Sefovic v. Memorial Sloan-Kettering Cancer Center et al

Filing 83

OPINION & ORDER re: 47 MOTION for Summary Judgment . filed by Jose Casa, Memorial Sloan-Kettering Cancer Center, Frederic Stell, Tom Mattice. The Court grants Defendants' motion for summary judgment as to Sefovic's claims under the ADA, the ADEA, the FMLA, and Title VII. Sefovic's claims under the NYSHRL and NYCHRL are dismissed without prejudice. The Clerk of Court is directed to enter judgment and close this case. SO ORDERED. (Signed by Judge Paul A. Crotty on 8/23/17) (yv)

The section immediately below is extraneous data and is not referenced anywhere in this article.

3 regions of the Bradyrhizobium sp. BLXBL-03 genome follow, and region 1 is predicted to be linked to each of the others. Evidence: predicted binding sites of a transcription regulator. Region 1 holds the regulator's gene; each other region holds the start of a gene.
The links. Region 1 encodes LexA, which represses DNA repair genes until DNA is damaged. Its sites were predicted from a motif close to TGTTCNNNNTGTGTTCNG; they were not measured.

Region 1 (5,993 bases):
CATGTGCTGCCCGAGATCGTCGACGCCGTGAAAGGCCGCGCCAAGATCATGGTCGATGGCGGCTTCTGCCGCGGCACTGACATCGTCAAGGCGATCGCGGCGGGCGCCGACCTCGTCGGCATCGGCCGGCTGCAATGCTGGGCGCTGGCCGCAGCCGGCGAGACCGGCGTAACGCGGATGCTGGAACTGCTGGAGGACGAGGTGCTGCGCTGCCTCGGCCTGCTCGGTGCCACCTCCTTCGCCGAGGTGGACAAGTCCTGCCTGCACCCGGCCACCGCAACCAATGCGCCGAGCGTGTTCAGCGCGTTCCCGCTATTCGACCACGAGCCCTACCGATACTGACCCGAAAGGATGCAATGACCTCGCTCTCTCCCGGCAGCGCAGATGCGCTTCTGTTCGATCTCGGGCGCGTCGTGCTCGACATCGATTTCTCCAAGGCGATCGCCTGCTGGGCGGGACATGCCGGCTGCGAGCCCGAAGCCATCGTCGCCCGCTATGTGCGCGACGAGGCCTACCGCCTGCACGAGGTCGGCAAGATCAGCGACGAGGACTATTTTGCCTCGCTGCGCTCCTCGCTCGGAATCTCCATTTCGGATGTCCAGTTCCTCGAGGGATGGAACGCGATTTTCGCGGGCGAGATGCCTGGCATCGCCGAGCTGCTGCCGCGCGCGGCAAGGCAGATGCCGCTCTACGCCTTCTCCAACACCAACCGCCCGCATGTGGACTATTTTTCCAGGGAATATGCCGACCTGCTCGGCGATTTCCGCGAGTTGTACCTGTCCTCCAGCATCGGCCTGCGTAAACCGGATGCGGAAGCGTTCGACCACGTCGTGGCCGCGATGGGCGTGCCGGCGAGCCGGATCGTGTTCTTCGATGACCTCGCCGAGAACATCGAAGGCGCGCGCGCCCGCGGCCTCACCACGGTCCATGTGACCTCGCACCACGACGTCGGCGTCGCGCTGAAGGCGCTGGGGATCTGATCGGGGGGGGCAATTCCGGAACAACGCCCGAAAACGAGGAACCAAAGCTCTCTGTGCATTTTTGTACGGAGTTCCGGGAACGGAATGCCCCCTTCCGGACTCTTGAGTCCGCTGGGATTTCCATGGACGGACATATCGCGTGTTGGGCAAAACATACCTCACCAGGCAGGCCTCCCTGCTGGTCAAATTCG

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UNITED STATES DISTRICT COURT SOUTHERN DISTRICT OF NEW YORK ----------------------------------------------------------------X : SALIJO SEFOVIC, : : Plaintiff, : : -against: : MEMORIAL SLOAN KETTERING CANCER : CENTER, et al., : : Defendants. : : ----------------------------------------------------------------X USDC SDNY DOCUMENT ELECTRONICALLY FILED DOC #: _________________ DATE FILED: August 23, 2017 15 Civ. 5792 (PAC) OPINION & ORDER HONORABLE PAUL A. CROTTY, United States District Judge: Plaintiff Salijo Sefovic sues his former employer, defendant Memorial Sloan Kettering Cancer Center (the “Center”), and former supervisors, defendants Jose Casa, Thomas Mattice, and Frederic Stell, (together with the Center, “Defendants”) for unlawful discrimination and retaliation against him on the basis of his age and disability, when his employment with the Center was terminated. He asserts sixteen causes of action based on six separate statutes: the Americans with Disabilities Act, 42 U.S.C. § 12101 et seq. (“ADA”), the Age Discrimination in Employment Act, 29 U.S.C. § 621 et seq. (“ADEA”), the Family and Medical Leave Act, 29 U.S.C. § 2601 et seq. (“FMLA”), Title VII of the Civil Rights Act of 1964, 42 U.S.C. § 2000e et seq. (“Title VII”), the New York State Human Rights Law, N.Y. Exec. Law § 290 et seq. (“NYSHRL”), and the New York City Human Rights Law, N.Y.C. Admin. Code § 8-101 et seq. (“NYCHRL”). Defendants move for summary judgment on all claims. The undisputed facts establish that Sefovic was absent from work for an extended period of time without authorization; he failed to comply with a request to return to work; and he was continuously unable to work after 1 September 2014. The termination was appropriate. Accordingly, the Court grants Defendants’ motion with respect to Sefovic’s claims under the ADA, the ADEA, the FMLA, and Title VII, and declines to exercise supplemental jurisdiction over Sefovic’s state-law claims under the NYSHRL and NYCHRL. BACKGROUND Sefovic worked as an evening shift Operations Manager in the Center’s Environmental Services Department (“EVS”) from March 8, 1993 to October 21, 2014. Defs.’ Local Rule 56.1 Statement (“Defs. 56.1”) ¶ 20, Dkt. 48. The EVS is responsible for keeping the hospital sanitary. Id. As Operations Manager, Sefovic instructed and evaluated the performance of supervisors that reported to him, distributed work assignments, and addressed disciplinary issues. Id. ¶ 21. From approximately 2010 to late 2013, Sefovic reported to defendant Jose Casa. Id.¶ 22. When Casa started overseeing the day shift only in early 2014, then Sefovic reported to defendant Thomas Mattice. Id. ¶ 23. Casa and Mattice have both reported to defendant Frederic Stell since 2014. Id. ¶ 24. Sefovic was terminated on October 23, 2014. Id. ¶ 59. Defendants take the position that Sefovic was terminated not for any discriminatory or retaliatory reason but because he was absent for work for an extended period of time without authorization. See Mot. at 1. The Center offers FMLA and Non-FMLA Leave of up to 26 weeks per year for medical leave. Defs. 56.1 ¶ 9. The approval process requires employees to provide documentation supporting their need for medical leave. Young Decl. ¶ 9, Dkt. 51. The Center’s FMLA and Disability Leave Center and the Center’s third-party benefits administrator and short-term disability benefits provider manage medical leaves and determine whether to approve medical requests after the employee or 2 the employee’s doctor submits the required paperwork. Defs. 56.1 ¶¶ 8, 12. There is no role for employees’ managers to play in deciding whether to approve or deny medical leave. Id. ¶ 13. As a result of a heart condition, Sefovic took FMLA leave from February 10, 2014 through April 1, 2014 and from May 13, 2014 through June 12, 2014; and he took Non-FMLA leave from June 13 through June 27, 2014. Id. ¶¶ 37–38. In July 2014, Sefovic requested NonFMLA leave starting July 18, 2014. Id. ¶ 41. The Center did not approve the leave request for July. Id. ¶ 42. By letter dated August 20, 2014, the Center informed Sefovic that his leave was denied because he “did not provide the documentation requested by [his] employer for this leave.” Chase Decl. Ex. I, Dkt. 50-9. Since the leave was unapproved, Mattice asked Sefovic to return before the requested end date for the leave period, which Sefovic did. Defs. 56.1 ¶ 44; Young Dep. 23, July 14, 2016, Dkt. 50-5. Soon after returning, Sefovic again went out on medical leave. Defs. 56.1 ¶ 45. He was approved for leave from August 18, 2014 through September 10, 2014. Id. ¶ 46. On September 22, 2014, shortly after returning from leave, Sefovic fell down the stairs at work. Id. ¶ 47. He sustained back injuries from the fall and went out from work as a result. See Sefovic Dep. 170, May 18, 2016, Dkt. 50-1. Sefovic sought to be on leave starting September 23, 2014. See id. at 164–65; Defs. 56.1 ¶ 48, Chase Decl. Ex. N, Dkt. 50-14. By letter dated September 25, 2014, the Center advised Sefovic that paperwork relating to his fall and requested medical leave was due October 15, 2014. Chase Decl. Ex. N. By letter dated October 17, 2014, Mattice informed Sefovic that his leave was unapproved and that Sefovic had “failed to follow departmental call in procedures.” Chase Decl. Ex. P, Dkt. 50-16. Mattice’s letter also stated: “You are advised to report to work immediately for your next scheduled shift on Monday, October 20th, 2014.” Id. By letter dated October 20, 2014, the Center notified Sefovic that his 3 leave request was denied because he “did not provide the documentation requested by [his] employer for this leave.” Chase Decl. Ex. O, Dkt. 50-15. Further, Mattice called Sefovic to tell Sefovic that he must return to work, and Sefovic responded that he could not. Defs. 56.1 ¶ 55; Pl. Local Rule 56.1 Statement in Opposition (“Pl. 56.1”) ¶ 55, Dkt. 78; Sefovic Dep. 174–75. Sefovic did not return to work on October 20, 2014. Defs. 56.1 ¶ 56. On October 21, 2014, Sefovic called out of work because he did not feel he was able to work. Id. ¶ 57. Sefovic’s managers, and Joy Young of Human Resources, jointly decided to terminate Sefovic’s employment when he did not return from his leave despite the requests that he do so. Defs. 56.1 ¶ 61. On October 23, 2014, the Center sent Sefovic a letter that his employment was terminated effective October 21, 2014 “because of two separate occasions of unapproved leave.” Chase Decl. Ex. Q, Dkt. 50-17. Sefovic was one of eight EVS employees terminated between 2013 and 2014 for failing to return to work after being directed to do so. Defs. 56.1 ¶ 67. The age of seven other terminated employees were 23, 25, 32, 33, 33, 45, and 47. Id. ¶ 68. They were all younger than Sefovic, who was 58 when terminated. Young Decl. ¶ 14. Sefovic takes the position that his termination was, in fact, retaliatory and the result of age and disability discrimination. He surmises that because of his extensive medical leaves in 2013 and 2014, his “managers did not like the fact that [he] was not there five days a week and not able to work 12-15 hours a day.” Sefovic Decl. ¶ 3, Dkt. 77. He claims he was “excluded from any meetings, and interviews of new employees,” and that after returning to work from leave, “Defendants were behaving very aggressively with [him], they never talked to [him] directly, and they removed three out of five supervisors who were reporting to [him] and . . . started complaining about [his] performance.” Id. 4 Sefovic alleges that during his over 20 years with the Center, he “had a reputation for being competent, and was highly regarded by both his subordinates and superiors, as he frequently received commendations for the work he performed.” Opp. at 5; Compl ¶ 29. However, on December 17, 2013, Sefovic was suspended for three days and received a final warning. Chase Decl. Ex. F, Dkt. 50-6; Defs. 56.1 ¶ 26. The warning letter stated that Human Resources had conducted an investigation and found that Sefovic had failed to follow the performance appraisal process by showing several of his reports their performance review scores prior to their final performance reviews and by incorrectly telling his reports that Stell had subsequently changed their review scores. Chase Decl. Ex. F. Further, in 2014, the Center commenced a talent planning and performance evaluation process. Defs. 56.1 ¶ 27. EVS management and Human Resources conducted an appraisal of EVS management and supervisorlevel employees in the spring of 2014, and Sefovic, as well as others, did not score well. Id. ¶¶ 29–30. Many of the employees who did not score well chose to leave the Center, and others accepted a performance improvement plan (“PIP”). Id. ¶ 31. Sefovic chose to be placed on a PIP instead of accepting a severance package. Id. ¶ 32. According to Sefovic, Defendants treated Sefovic this way “to create the illusion of insubordination in order to discharge him because of his age, disability, and FMLA leave of absence and subjected him to a hostile work environment.” Opp. at 5; Compl. ¶ 51. DISCUSSION I. Legal Standards A. Summary Judgment Summary judgment is appropriate “if the movant shows that there is no genuine dispute as to any material fact and the movant is entitled to judgment as a matter of law.” Fed. R. Civ. P. 5 56(a). “An issue of fact is genuine if the evidence is such that a reasonable jury could return a verdict for the nonmoving party.” Roe v. City of Waterbury, 542 F.3d 31, 35 (2d Cir. 2008) (internal quotation marks omitted). And “[a] fact is material if it might affect the outcome of the suit under the governing law.” Id. (internal quotation marks omitted). “In reviewing a motion for summary judgment, [the Court] construe[s] all evidence in the light most favorable to the nonmoving party, drawing all inferences and resolving all ambiguities in its favor.” Dickerson v. Napolitano, 604 F.3d 732, 740 (2d Cir. 2010). “In order to defeat a properly supported summary judgment motion, the opposing party must proffer admissible evidence that sets forth specific facts showing a genuinely disputed factual issue that is material under the applicable legal principles.” Major League Baseball Props., Inc. v. Salvino, Inc., 542 F.3d 290, 310 (2d Cir. 2008) (internal quotation marks and alteration omitted). “[A] party may not rely on mere speculation or conjecture as to the true nature of the facts to overcome a motion for summary judgment . . . .” Hicks v. Baines, 593 F.3d 159, 166 (2d Cir. 2010); see also Major League Baseball, 542 F.3d at 310 (“A party opposing summary judgment does not show the existence of a genuine issue of fact to be tried merely by making assertions that are conclusory . . . .”). Nor may a party rely only on the “mere allegations or denials of his pleading.” Anderson v. Liberty Lobby, Inc., 477 U.S. 242, 248 (1986). B. McDonnell Douglas Framework Sefovic’s discrimination claims under the ADA and the ADEA and his retaliation claims under the ADA, ADEA and FMLA are subject to the burden-shifting framework set forth in McDonnell Douglas Corp. v. Green, 411 U.S. 792 (1973). Delaney v. Bank of Am. Corp., 766 F.3d 163, 167 (2d Cir. 2014) (ADEA discrimination); McMillan v. City of N.Y., 711 F.3d 120, 125 (2d Cir. 2013) (ADA discrimination); Gorzynski v. JetBlue Airways Corp., 596 F.3d 93, 110 6 (2d Cir. 2010) (ADEA retaliation); Potenza v. City of N.Y., 365 F.3d 165, 168 (2d Cir. 2004) (FMLA retaliation); Treglia v. Town of Manlius, 313 F.3d 713, 719 (2d Cir. 2002) (ADA retaliation). Under the McDonnell Douglas framework, the plaintiff bears the initial burden of establishing a prima facie case of discrimination or retaliation. See Delaney, 766 F.3d at 168; Treglia, 313 F.3d at 721. If the plaintiff meets its burden, the defendant must articulate some legitimate, non-discriminatory or non-retaliatory reason for its challenged action. See id. If the defendant meets its burden, the burden shifts back to the plaintiff to “prove that the employer’s proffered reason was a pretext for discrimination” or retaliation. See id. II. Federal Discrimination Claims A. ADA Discrimination The ADA prohibits “discriminat[ion] against a qualified individual on the basis of disability in regard to . . . terms, conditions, and privileges of employment.” 42 U.S.C. § 12112(a). A plaintiff can establish a prima facie case of discrimination under the ADA by showing “(1) the employer is subject to the ADA; (2) the plaintiff is disabled within the meaning of the ADA or perceived to be so by her employer; (3) she was otherwise qualified to perform the essential functions of the job with or without reasonable accommodation; (4) she suffered an adverse employment action; and (5) the adverse action was imposed because of her disability.” Davis v. N.Y.C. Dep’t of Educ., 804 F.3d 231, 235 (2d Cir. 2015). “Under the last element, a plaintiff must show that the adverse employment action took place under circumstances giving rise to an inference of discrimination.” Id. (internal quotation marks omitted). Further, “[d]iscrimination in violation of the ADA includes . . . ‘not making reasonable accommodations to the known physical or mental limitations of an otherwise qualified individual with a disability.’” McBride v. BIC Consumer Prods. Mfg. Co., 583 F.3d 92, 96 (2d Cir. 2009) 7 (quoting 42 U.S.C. § 12112(b)(5)(A)). Thus, a plaintiff can “make[] out a prima facie case of disability discrimination arising from a failure to accommodate by showing each of the following: (1) [p]laintiff is a person with a disability under the meaning of the ADA; (2) an employer covered by the statute had notice of his disability; (3) with reasonable accommodation, plaintiff could perform the essential functions of the job at issue; and (4) the employer has refused to make such accommodations.” Id. at 96–97 (internal quotation marks omitted). Defendants argue that they are entitled to summary judgment because Sefovic cannot show that he was qualified to perform the essential functions of his job and that he was terminated because of his disability. They also argue that there was a legitimate, nondiscriminatory reason for his termination, which Sefovic cannot show was merely pretextual. The Court agrees that summary judgment is appropriate because Sefovic presents no evidence that he was qualified to perform the essential functions of his job (indeed all the evidence is to the contrary), as of October 2014, when he was terminated. The Court therefore need not address Defendants’ other arguments. Sefovic testified in his deposition that since he called out of work on October 21, 2014, he has been unable to work. Sefovic Dep. 181, 206. Sefovic’s admission that he cannot work “prevent[s] [him] from performing the essential functions of [his] job, and thereby preclude[s] [him] from establishing a prima facie case of disability discrimination under the ADA.” SesayHarrell v. NYC Dep’t of Homeless Servs., 12 Civ. 925 (KPF), 2013 WL 6244158, at *17 (S.D.N.Y. Dec. 2, 2013) (collecting cases). Sefovic attempts to avoid this conclusion by arguing that Defendants failed to offer him a reasonable accommodation. See Opp. at 11–12. But Sefovic admits that he never requested any accommodation. See Sefovic Dep. 184. Nevertheless, “an employer has a duty reasonably to 8 accommodate an employee’s disability if the disability is obvious.” Brady v. Wal-Mart Stores, Inc., 531 F.3d 127, 135 (2d Cir. 2008). “[I]f the employer knew or reasonably should have known that the employee was disabled,” the employer must “engage in an interactive process with [its] employees and in that way work together to assess whether an employee’s disability can be reasonably accommodated.” Id. 135–36 (internal quotation marks and alteration omitted). Failure to engage in an interactive process, however, does not give rise to a valid independent claim under the ADA. Sheng v. M&TBank Corp., 848 F.3d 78, 87 (2d Cir. 2017). There must also be “evidence that accommodation was possible.” See id. at 86. The plaintiff must “show that a reasonable accommodation existed at the time of his dismissal.” Stevens v. Rite Aid Corp., 851 F.3d 224, 231 (2d Cir. 2017). “The burden of persuasion on the ‘existence’ of an ‘effective accommodation’ is not satisfied by mere speculation.” Jackan v. N.Y. State Dep’t of Labor, 205 F.3d 562, 566 (2d Cir. 2000). Sefovic’s current claim that “[i]t is conceivable that [he] could do his work with some accommodations like less hours and/or moving him to a day shift,” Opp. at 11, is “mere speculation,” Jackan, 205 F.3d at 566. Further, it is contradicted by facts and Sefovic’s own testimony. At his deposition, Sefovic stated that he “couldn’t return to work because of [his] injuries . . . [a]t any point.” Sefovic Dep. 206. When asked whether there was “anything that the Center or the other defendants could have done to allow [him] to perform [his] job,” Sefovic answered “[n]o, not really.” Id. at 210. And in his declaration in opposition to Defendants’ summary judgment motion, Sefovic stated that he “had at least two Independent Medical Examinations that concluded that [he] had a total disability.” Sefovic Decl. ¶ 4. Sefovic also attempts to rely on a December 17, 2014 independent medical examination that he argues concluded he was “capable of doing a light work in December of 2014.” Opp. at 9 11 (citing Sipsas Decl. Ex. D, Dkt. 79-6). But that fails to show that Sefovic was able to work “at the time of his dismissal.” Stevens, 851 F.3d at 231. Sefovic presents no evidence showing that he was “qualified to perform the essential functions of the job with or without reasonable accommodation,” Davis, 804 F.3d at 235, or that a reasonable accommodation existed, see Stevens, 851 F.3d at 231. Summary judgment is therefore appropriate. B. ADEA Discrimination Under the ADEA, it is “unlawful for an employer . . . to discharge any individual or otherwise discriminate against any individual with respect to his compensation, terms, conditions or privileges or employment, because of such individual’s age.” 29 U.S.C. § 623(a)(1). To establish a prima facie case of age discrimination under the ADEA, a plaintiff “must show (1) that she was within the protected age group, (2) that she was qualified for the position, (3) that she experience adverse employment action, and (4) that such action occurred under circumstances giving rise to an inference of discrimination.” Gorzynski, 596 F.3d at 107. Since all evidence shows that Sefovic was unable to work at the time of his termination (see Section II.A, supra), he cannot meet his burden of establishing that he was qualified for the position. See Kovaco v. Rockbestos-Surprenant Cable Corp., 834 F.3d 128, 142 (2d Cir. 2016) (affirming dismissal where plaintiff could not establish prima facie case under the ADEA because he was “judicially estopped from asserting that he could perform his essential job functions” after swearing to the Social Security Administration that he was unable to work). Moreover, there is no evidence of any discussion of Sefovic’s age and Sefovic offers no proof that his termination “occurred under circumstances giving rise to an inference of discrimination.” Gorzynski, 596 F.3d at 107. Sefovic’s arguments regarding Defendants’ purported age discrimination go from speculative to contradictory. First, he conjectures that 10 “Defendants wanted to get rid of [him] because possibly he was getting older and as an older man they thought he was slow or resistant to change to the new management directives.” Opp. at 18. That is pure speculation unsupported by any evidence suggesting as much. Instead, the evidence undermines any inference of age discrimination. Seven EVS employees who were younger than Sefovic—ranging in age from 23 to 47—were terminated between 2013 and 2014 for failing to return to work after being directed to do so. Defs. 56.1 ¶¶ 67–68. Further, Sefovic was terminated only after the Center determined for a second time that Sefovic went on leave without authorization. See id. ¶ 42; Chase Decl. Ex. P. And Sefovic admitted that he did not know of “anyone at the Center at any time mak[ing] any kind of comment to [Sefovic] about [his] age.” 1 Sefovic Dep. 203; see also id. at 189–91. In any event, Sefovic concludes that the “real reason” for his termination “seems to be [his] alleged ‘mixed performance’: inability to improve his managerial skills and a warning memorandum that alleged that the plaintiff wrongly implicated Mr. Stell that appraisal scores of Plaintiff’s supervisors were lowered by him.” Opp. at 18. This assertion indicates that his termination was due to performance issues, and contradicts the argument that Sefovic’s age had anything to do with his termination. Thus, Sefovic’s arguments do not show that there is an issue of material fact as to whether his termination “occurred under circumstances giving rise to an inference of discrimination.” Gorzynski, 596 F.3d at 107. Similarly, Sefovic fails to show 1 Additionally, when asked whether “anyone at the Center at any time [made] any derogatory comments to [him] about [his] age,” Sefovic responded “no.” Sefovic Dep. 203. He later submitted an errata sheet purporting to withdraw his “no” response. Sipsas Decl. Ex. B, Dkt. 79-2. Sefovic claimed on the errata sheet that he “[d]id not understand at the time of deposition the word ‘derogatory’” and that his “answer would be: “Tom Mattice made indirect comments about my age.” Id. Not only was Sefovic’s errata sheet untimely, see Chase Reply Decl. ¶ 2, Dkt. 82; Fed. R. Civ. P. 30 (e), it was submitted after Defendants specifically raised the testimony in question to the Court in their pre-motion letter, Dkt. 44, and it directly contradicts Sefovic’s (uncorrected) testimony that he did not know of anyone making any kind of comment to him about his age, Sefovic Dep. 203. The errata sheet therefore does not create any material issue of fact as to whether Sefovic’s termination occurred under circumstances giving rise to an inference of discrimination. See Barnes v. Ross, 12 Civ. 1916 (PKC), 2014 WL 1329128, at *11–12 (S.D.N.Y. Apr. 3, 2014). 11 that there is a material issue of fact as to whether Defendants’ legitimate, non-discriminatory reason for terminating Sefovic—that he was absent without authorization—was pretextual. Consequently, the Court grants Defendants’ motion for summary judgment on Sefovic’s ADEA discrimination claim. III. Federal Retaliation Claims A. ADA Retaliation The ADA prohibits retaliation “against any individual because such individual has opposed any act or practice made unlawful by [the ADA] or because such individual made a charge, testified, assisted, or participated in any manner in an investigation, proceeding, or hearing under [the ADA].” 42 U.S.C. § 12203(a). The elements for an ADA retaliation claim are: “(i) a plaintiff was engaged in protected activity; (ii) the alleged retaliator knew that plaintiff was involved in protected activity; (iii) an adverse decision or course of action was taken against plaintiff; and (iv) a causal connection exists between the protected activity and the adverse action.” Weixel v. Bd. Of Educ. of City of N.Y., 287 F.3d 138, 148 (2d Cir. 2002). Sefovic claims that he “was retaliated against because of his inability to learn new managerial skills possibly because of his age and educational background and possibly because of the lack of a perfect command of the English language.” Opp. at 21. Further, he states that “he was targeted by Mr. Stell because of the allegations that Plaintiff wrongly accused Mr. Stell of lowering his supervisors’ performance scores.” Id. Inability to learn new skills, lack of a perfect command of English, and allegations that a plaintiff wrongly accused his supervisor of lowering performance review scores are not protected activities under the ADA. See Flieger v. E. Suffolk BOCES, --- F. App’x ---, 2017 WL 2377853, at *3 (2d Cir. June 1, 2017) (summary order) (“Activities protected by the ADA include complaints of ADA discrimination, including 12 complaints on a good faith belief that the employer’s actions violated the ADA, and requests for reasonable accommodations.”). Sefovic fails to present any evidence that he engaged in a protected activity under the ADA, and as a result, summary judgment is warranted. B. ADEA Retaliation Under the ADEA’s anti-retaliation provisions, it is “unlawful for an employer to discriminate against any of [its] employees . . . because such individual . . . has opposed any practice made unlawful by this section, or because such an individual . . . participated in any manner in an investigation, proceeding, or litigation under this [Act].” 29 U.S.C. § 623(d). To establish a prima facie case of retaliation under the ADEA, a plaintiff “must show (1) that she participated in a protected activity, (2) that she suffered an adverse employment action, and (3) that there was a causal connection between her engaging in the protected activity and the adverse employment action.” Gorzynski, 596 F.3d at 110. “As to the ‘protected activity’ element of a[n] . . . ADEA retaliation claim, the plaintiff need only have a good faith, reasonable belief that he was opposing an employment practice made unlawful by” the ADEA. Kessler v. Westchester Cnty. Dep’t of Social Servs., 461 F.3d 199, 210 (2d Cir. 2006) (internal quotation marks omitted). As with his ADA retaliation claim, Sefovic does not present any evidence that he engaged in any protected activity under the ADEA. The Court therefore grants Defendants’ motion for summary judgment on Sefovic’s ADEA retaliation claim. 2 2 Sefovic purports to bring a retaliation claim pursuant to Title VII. See Compl. ¶¶ 74–77. The Court assumes in its analysis that Sefovic meant to bring his retaliation claim under the ADEA instead. See id. ¶ 3. However, if he, in fact, meant to bring a claim under Title VII, the claim fails all the same. The prima facie elements for a retaliation claim are the same under Title VII as under the ADEA, see Kessler, 461 F.3d at 205–06, and Sefovic does not present any evidence that he engaged in a protected activity under Title VII. 13 C. FMLA Retaliation Section 2615(a)(1) of the FMLA states that “[i]t shall be unlawful for any employer to interfere with, restrain, or deny the exercise of or the attempt to exercise, any right provided under” the Act. 29 U.S.C. § 2615(a)(1). “[T]erminations for exercising FMLA rights by, for example, taking legitimate FMLA leave, are actionable under § 2615(a)(1).” Woods v. Start Treatment & Recovery Centers, Inc., --- F.3d ---, 2017 WL 3044628, at *5 (2d Cir. July 19, 2017). To make out a prima facie case of FMLA retaliation, a plaintiff “must establish that: 1) he exercised rights protected under the FMLA; 2) he was qualified for his position; 3) he suffered an adverse employment action; and 4) the adverse employment action occurred under circumstances giving rise to an inference of retaliatory intent.” Potenza v. City of N.Y., 365 F.3d 165, 168 (2d Cir. 2004). As discussed above, there is no evidence that Sefovic was qualified for his position as he was unable to work (see Section II.A, supra). He therefore has failed to present sufficient evidence to survive summary judgment as to his FMLA retaliation claim. See Daley v. Cablevision Sys. Corp., 12 Civ. 6316 (NSR), 2016 WL 880203, at *8 (S.D.N.Y. Mar. 7, 2016) (FMLA retaliation claim “fails because Plaintiff cannot establish he was qualified for the position.”). IV. FMLA Interference Claim “To succeed on a claim of FMLA interference, a plaintiff must establish that the defendant denied or otherwise interfered with a benefit to which she was entitled under the FMLA.” Graziadio v. Culinary Inst. of Am., 817 F.3d 415, 424 (2d Cir. 2016) (citing 29 U.S.C. § 2615(a)(1)). “[A] plaintiff must establish: 1) that she is an eligible employee under the FMLA; 2) that the defendant is an employer as defined by the FMLA; 3) that she was entitled to take 14 leave under the FMLA; 4) that she gave notice to the defendant of her intention to take leave; and 5) that she was denied benefits to which she was entitled under the FMLA.” Id. Defendants are entitled to summary judgment on Sefovic’s FMLA interference claim because he has failed to present evidence showing that he “was denied benefits to which [he] was entitled under the FMLA” or that Defendants impeded him in exercising his rights under the FMLA See id. All evidence indicates that the process for taking leave was well known and established. Certainly, Sefovic had no trouble requesting or taking his FMLA leave; and he took all of the twelve weeks of leave he was entitled to under the FMLA. See Spinelli v. City of N.Y. Law Dep’t, 13 Civ. 7112 (GBD) (SN), 2016 WL 5476001, at *2 (S.D.N.Y. Sept. 29, 2016) (“[Plaintiff] cannot make a prima facie case for FMLA interference because her leave was granted and fully exhausted.”). V. Hostile Work Environment Claim Sefovic purports to bring a hostile work environment claim pursuant to Title VII. See Compl. ¶ 73. Because nothing in Sefovic’s pleadings suggests that the conduct he complains of occurred because of his membership in a class protected under Title VII, the Court assumes Sefovic meant to bring his hostile work environment claim pursuant to the ADA and ADEA. See id. ¶ 72 (“[D]efendants regularly subjected plaintiff to ongoing severe and pervasive conduct based upon his age and disability . . . .” (emphasis added)). The Court further assumes, without deciding, that Sefovic exhausted his administrative remedies for his hostile work environment claim. “The Second Circuit has not yet decided whether a hostile work environment claim is cognizable under the ADA.” Flieger, 2017 WL 2377853, at *3 (internal quotation marks omitted). However, “district courts in the Second Circuit have evaluated ADA hostile work 15 environment claims using the Title VII standard.” Kleinman v. Fashion Inst. of Tech., 16 Civ. 4348 (KPF), 2017 WL 3016940, at *10 (S.D.N.Y. July 14, 2017) (internal quotation marks omitted). ADEA hostile work environment claims are also evaluated under the Title VII standard. Terry v. Ashcroft, 336 F.3d 128, 148 (2d Cir. 2003). Under the Title VII hostile work environment standard, “a plaintiff must show that the workplace is permeated with discriminatory intimidation, ridicule, and insult that is sufficiently severe or pervasive to alter the conditions of the victim’s employment and create an abusive working environment.” Littlejohn v. City of N.Y., 795 F.3d 297, 320–21 (2d Cir. 2015) (internal quotation marks omitted). “This standard has both objective and subjective components: the conduct complained of must be severe or pervasive enough that a reasonable person would find it hostile or abusive, and the victim must subjectively perceive the work environment to be abusive.” Id. at 321. “In determining whether a plaintiff suffered a hostile work environment, [the Court] must consider the totality of the circumstances, including the frequency of the discriminatory conduct; its severity; whether it is physically threatening or humiliating, or a mere offensive utterance; and whether it unreasonably interferes with an employee’s work performance.” Id. (internal quotation marks omitted). Sefovic rests his hostile work environment claim on his allegations that “[h]e was excluded from managerial meetings, interviews of new employees, and supervisors were taken away from him.” Opp. at 22. No reasonable jury could conclude from these allegations that Sefovic was subjected to a hostile work environment. See e.g., Fleming v. MaxMara USA, Inc., 371 F. App’x 115, 119 (2d Cir. 2010) (summary order) (finding no hostile work environment where plaintiff alleged “that defendants wrongly excluded her from meetings, excessively criticized her work, refused to answer work-related questions, arbitrarily imposed duties outside 16 of her responsibilities, threw books, and sent rude emails to her”). Stated simply, the alleged conduct Sefovic identifies was not severe or pervasive enough to alter the conditions of his employment, and so the Court grants Defendants’ motion for summary judgment on Sefovic’s hostile work environment claim. VI. NYSHRL and NYCHRL Claims District courts have jurisdiction over state-law claims that are “so related to claims in the action within [the district court’s] original jurisdiction that they form part of the same case or controversy.” See 28 U.S.C. § 1367(a). A district court may decline to exercise supplemental jurisdiction over a state-law claim where, among other things, it “has dismissed all claims over which it has original jurisdiction.” See 28 U.S.C. § 1367(c)(3). “[I]n the usual case in which all federal-law claims are eliminated before trial, the balance of factors to be considered under the pendent jurisdiction doctrine—judicial economy, convenience, fairness, and comity—will point toward declining to exercise jurisdiction over the remaining state-law claims.” Carnegie-Mellon Univ. v. Cohill, 484 U.S. 343, 350 n.7 (1988). Because the Court grants Defendants’ motion for summary judgment with respect to Sefovic’s federal-law claims, the Court declines to exercise supplemental jurisdiction over his NYSHRL and NYCHRL claims. 17